Let’s Talk Spoilers

It’s been a long time since I wrote something specifically about spoilers. After coming across this article at Tor by Sarah Kozloff about “spoilerphobia” I got to thinking about them some more. I still maintain that any story that can really be “spoiled” by knowing what happens probably isn’t that great, anyway.

A good point that Kozloff makes is that spoilers are more than just what happens in a particular story. They can be signifiers of social standing:

Knowing about the hot new book or movie can embody a certain cultural “one-upmanship” and indicate class privilege. Those with the money, time, freedom, and motivation to stay on top of current releases or buy new hardcovers may obtain an experience denied to those who have to wait for library copies or cheaper venues. So, the power to “spoil” lies disproportionately in the hands of those with elite access—like the critic—while anxiety about being deprived of an “untainted” experience affects people with less access.

I think my attitude toward spoilers is what it is because I first experienced them in the context of sports.

That said, I tend to agree with Kozloff’s ultimate conclusion:

I understand that revelations and endings do matter. I just don’t think they matter as much as people think they do or for every story. What I object to most about admonitions never to reveal plot is the implicit evaluation that surprise is everything, vastly more important than every other element of the work.

I think it’s important to think of spoilers as being linked to good manners. There’s a comment to the Tor piece about someone reading an Agatha Christie book on a plane:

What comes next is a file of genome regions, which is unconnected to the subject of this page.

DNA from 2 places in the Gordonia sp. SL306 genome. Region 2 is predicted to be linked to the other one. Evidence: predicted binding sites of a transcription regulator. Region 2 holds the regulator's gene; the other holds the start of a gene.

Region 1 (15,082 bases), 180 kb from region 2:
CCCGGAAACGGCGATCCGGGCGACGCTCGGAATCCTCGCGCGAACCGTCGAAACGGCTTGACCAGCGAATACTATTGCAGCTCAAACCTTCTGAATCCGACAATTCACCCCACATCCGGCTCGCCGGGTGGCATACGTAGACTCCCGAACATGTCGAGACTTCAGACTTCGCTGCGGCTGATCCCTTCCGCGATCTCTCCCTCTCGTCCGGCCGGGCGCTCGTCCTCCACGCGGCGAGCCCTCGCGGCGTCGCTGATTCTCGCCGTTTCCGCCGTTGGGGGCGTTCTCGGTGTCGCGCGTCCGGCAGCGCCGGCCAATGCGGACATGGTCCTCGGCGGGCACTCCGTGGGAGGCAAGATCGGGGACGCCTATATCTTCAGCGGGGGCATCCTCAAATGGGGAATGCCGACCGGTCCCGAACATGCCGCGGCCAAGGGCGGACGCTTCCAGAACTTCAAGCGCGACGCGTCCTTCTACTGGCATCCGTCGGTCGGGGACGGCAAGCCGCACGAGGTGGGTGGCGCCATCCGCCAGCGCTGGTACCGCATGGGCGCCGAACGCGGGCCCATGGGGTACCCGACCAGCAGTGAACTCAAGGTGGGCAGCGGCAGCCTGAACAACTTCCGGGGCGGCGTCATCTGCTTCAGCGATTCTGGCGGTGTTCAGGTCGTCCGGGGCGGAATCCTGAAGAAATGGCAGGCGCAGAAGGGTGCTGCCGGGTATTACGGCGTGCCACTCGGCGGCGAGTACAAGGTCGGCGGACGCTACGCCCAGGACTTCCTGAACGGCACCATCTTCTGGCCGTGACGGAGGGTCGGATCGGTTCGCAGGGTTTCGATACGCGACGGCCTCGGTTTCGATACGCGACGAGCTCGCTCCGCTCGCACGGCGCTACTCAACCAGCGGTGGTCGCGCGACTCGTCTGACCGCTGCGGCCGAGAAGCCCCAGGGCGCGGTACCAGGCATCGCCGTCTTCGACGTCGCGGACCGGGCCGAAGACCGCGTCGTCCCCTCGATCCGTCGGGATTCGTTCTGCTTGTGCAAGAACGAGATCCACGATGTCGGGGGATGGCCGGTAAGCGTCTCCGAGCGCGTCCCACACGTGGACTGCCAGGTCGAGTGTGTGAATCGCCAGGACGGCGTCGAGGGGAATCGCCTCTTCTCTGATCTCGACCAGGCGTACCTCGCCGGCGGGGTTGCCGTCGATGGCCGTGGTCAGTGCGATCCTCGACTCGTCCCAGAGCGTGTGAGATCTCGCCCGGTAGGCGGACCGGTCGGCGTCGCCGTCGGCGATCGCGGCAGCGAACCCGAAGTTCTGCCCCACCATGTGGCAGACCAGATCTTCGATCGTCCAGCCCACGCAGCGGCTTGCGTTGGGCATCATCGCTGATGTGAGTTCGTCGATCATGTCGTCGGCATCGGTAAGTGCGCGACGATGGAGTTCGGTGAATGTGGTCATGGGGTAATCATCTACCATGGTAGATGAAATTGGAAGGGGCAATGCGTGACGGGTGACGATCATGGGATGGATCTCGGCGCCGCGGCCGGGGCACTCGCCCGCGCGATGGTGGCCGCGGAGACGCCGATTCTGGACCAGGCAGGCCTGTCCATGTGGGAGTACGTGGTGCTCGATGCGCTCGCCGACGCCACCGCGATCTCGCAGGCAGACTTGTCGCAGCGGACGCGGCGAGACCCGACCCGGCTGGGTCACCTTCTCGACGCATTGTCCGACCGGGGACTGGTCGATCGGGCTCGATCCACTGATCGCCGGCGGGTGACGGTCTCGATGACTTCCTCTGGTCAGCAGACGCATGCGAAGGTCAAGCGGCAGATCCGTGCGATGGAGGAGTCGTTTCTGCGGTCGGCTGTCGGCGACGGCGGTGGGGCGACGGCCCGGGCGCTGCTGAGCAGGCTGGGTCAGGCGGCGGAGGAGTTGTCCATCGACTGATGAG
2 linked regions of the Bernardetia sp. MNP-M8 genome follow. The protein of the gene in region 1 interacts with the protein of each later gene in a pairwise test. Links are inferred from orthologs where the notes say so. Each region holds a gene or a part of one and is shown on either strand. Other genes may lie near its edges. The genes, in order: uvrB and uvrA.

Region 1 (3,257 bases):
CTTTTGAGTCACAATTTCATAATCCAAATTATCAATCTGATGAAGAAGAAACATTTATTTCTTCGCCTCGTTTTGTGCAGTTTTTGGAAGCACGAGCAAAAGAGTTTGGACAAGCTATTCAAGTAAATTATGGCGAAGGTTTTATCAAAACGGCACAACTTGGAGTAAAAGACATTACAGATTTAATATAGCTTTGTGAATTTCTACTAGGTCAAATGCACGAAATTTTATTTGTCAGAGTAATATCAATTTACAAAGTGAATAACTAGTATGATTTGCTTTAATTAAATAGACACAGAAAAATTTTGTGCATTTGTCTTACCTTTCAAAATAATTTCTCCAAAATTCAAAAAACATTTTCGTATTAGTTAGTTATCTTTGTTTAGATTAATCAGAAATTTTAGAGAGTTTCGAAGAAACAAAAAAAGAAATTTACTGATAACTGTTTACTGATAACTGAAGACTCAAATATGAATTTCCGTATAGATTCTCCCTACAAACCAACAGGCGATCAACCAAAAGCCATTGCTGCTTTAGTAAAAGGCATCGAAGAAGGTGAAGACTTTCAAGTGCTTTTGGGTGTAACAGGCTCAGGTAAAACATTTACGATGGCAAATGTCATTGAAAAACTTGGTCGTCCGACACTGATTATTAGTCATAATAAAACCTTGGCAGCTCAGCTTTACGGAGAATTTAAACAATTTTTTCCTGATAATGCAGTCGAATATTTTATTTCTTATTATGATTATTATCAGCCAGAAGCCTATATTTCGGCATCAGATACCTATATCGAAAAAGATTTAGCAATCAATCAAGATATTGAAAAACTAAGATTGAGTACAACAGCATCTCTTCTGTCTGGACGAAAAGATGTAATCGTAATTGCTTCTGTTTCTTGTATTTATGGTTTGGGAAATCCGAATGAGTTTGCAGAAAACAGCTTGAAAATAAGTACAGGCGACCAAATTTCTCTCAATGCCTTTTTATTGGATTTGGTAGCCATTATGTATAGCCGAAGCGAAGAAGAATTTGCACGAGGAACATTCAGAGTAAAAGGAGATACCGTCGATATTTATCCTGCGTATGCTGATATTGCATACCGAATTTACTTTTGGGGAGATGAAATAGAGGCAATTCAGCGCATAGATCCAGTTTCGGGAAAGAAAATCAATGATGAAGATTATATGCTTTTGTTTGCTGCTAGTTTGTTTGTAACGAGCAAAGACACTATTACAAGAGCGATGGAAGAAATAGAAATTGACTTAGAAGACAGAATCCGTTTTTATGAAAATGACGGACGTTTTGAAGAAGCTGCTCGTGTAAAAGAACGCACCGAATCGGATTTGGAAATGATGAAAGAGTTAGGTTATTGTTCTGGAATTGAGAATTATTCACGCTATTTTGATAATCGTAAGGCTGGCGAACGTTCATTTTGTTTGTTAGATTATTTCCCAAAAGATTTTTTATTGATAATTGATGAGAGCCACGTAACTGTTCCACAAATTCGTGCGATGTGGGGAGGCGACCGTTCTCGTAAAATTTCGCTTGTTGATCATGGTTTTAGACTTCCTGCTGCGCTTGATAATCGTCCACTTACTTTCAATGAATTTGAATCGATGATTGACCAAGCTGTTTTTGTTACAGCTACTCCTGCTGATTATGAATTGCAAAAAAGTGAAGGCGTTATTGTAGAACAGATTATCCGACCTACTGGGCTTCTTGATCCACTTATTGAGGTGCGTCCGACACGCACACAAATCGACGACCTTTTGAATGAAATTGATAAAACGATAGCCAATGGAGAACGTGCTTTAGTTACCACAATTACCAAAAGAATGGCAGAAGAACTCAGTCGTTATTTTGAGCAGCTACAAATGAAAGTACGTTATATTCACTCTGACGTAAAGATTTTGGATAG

Imagine reading an Agatha Christie novel on a plane and the guy next to you saying ‘That’s an awesome novel – I never would have guessed that she faked her death and burned her maid in her stead.’ (example made up, of course!). I don’t know how you would feel but I would be livid.

I’d be livid, too! Now, from a technical standpoint, whatever book that person’s reading has been out for decades and, really, they can’t expect it to be unspoiled. On the other, more relevant, hand, however, this person is obviously reading it, probably for the first time (people reread books, of course, but one has to think that of all the “book reading” going on in the world right now an overwhelmingly high percentage is people reading something for the first time) and there’s no reason to spoil it for them right now! That’s just assholery.

But the opposite situation is a different kind of assholery. Over the Xmas break my wife and I watched a couple of older movies – not ancient, but old enough to drive. As I often do, I went over to MovieChat to see what people were saying about it. On one of the forums, someone was complaining about the discussion spoiling the movie – a movie that had been out for 15 or so years. This person had come to a place where people talk about movies they’ve seen and bitched about spoilers. That’s assholery, too.

Thus, I think worrying about spoilers should be more about policing your own behavior rather than demanding what others do. I recently wrote a post inspired by watching Wonder Woman 1984 that, uncharacteristically, I put a spoiler warning on. Not because I think spoilers should be off limits, but because I knew the movie had just come out and people were still flocking to see it in the first rush. Six months later I might not have done the same thing, but who knows?

“Don’t be a jerk” is solid life advice. It applies to spoilers just as well.

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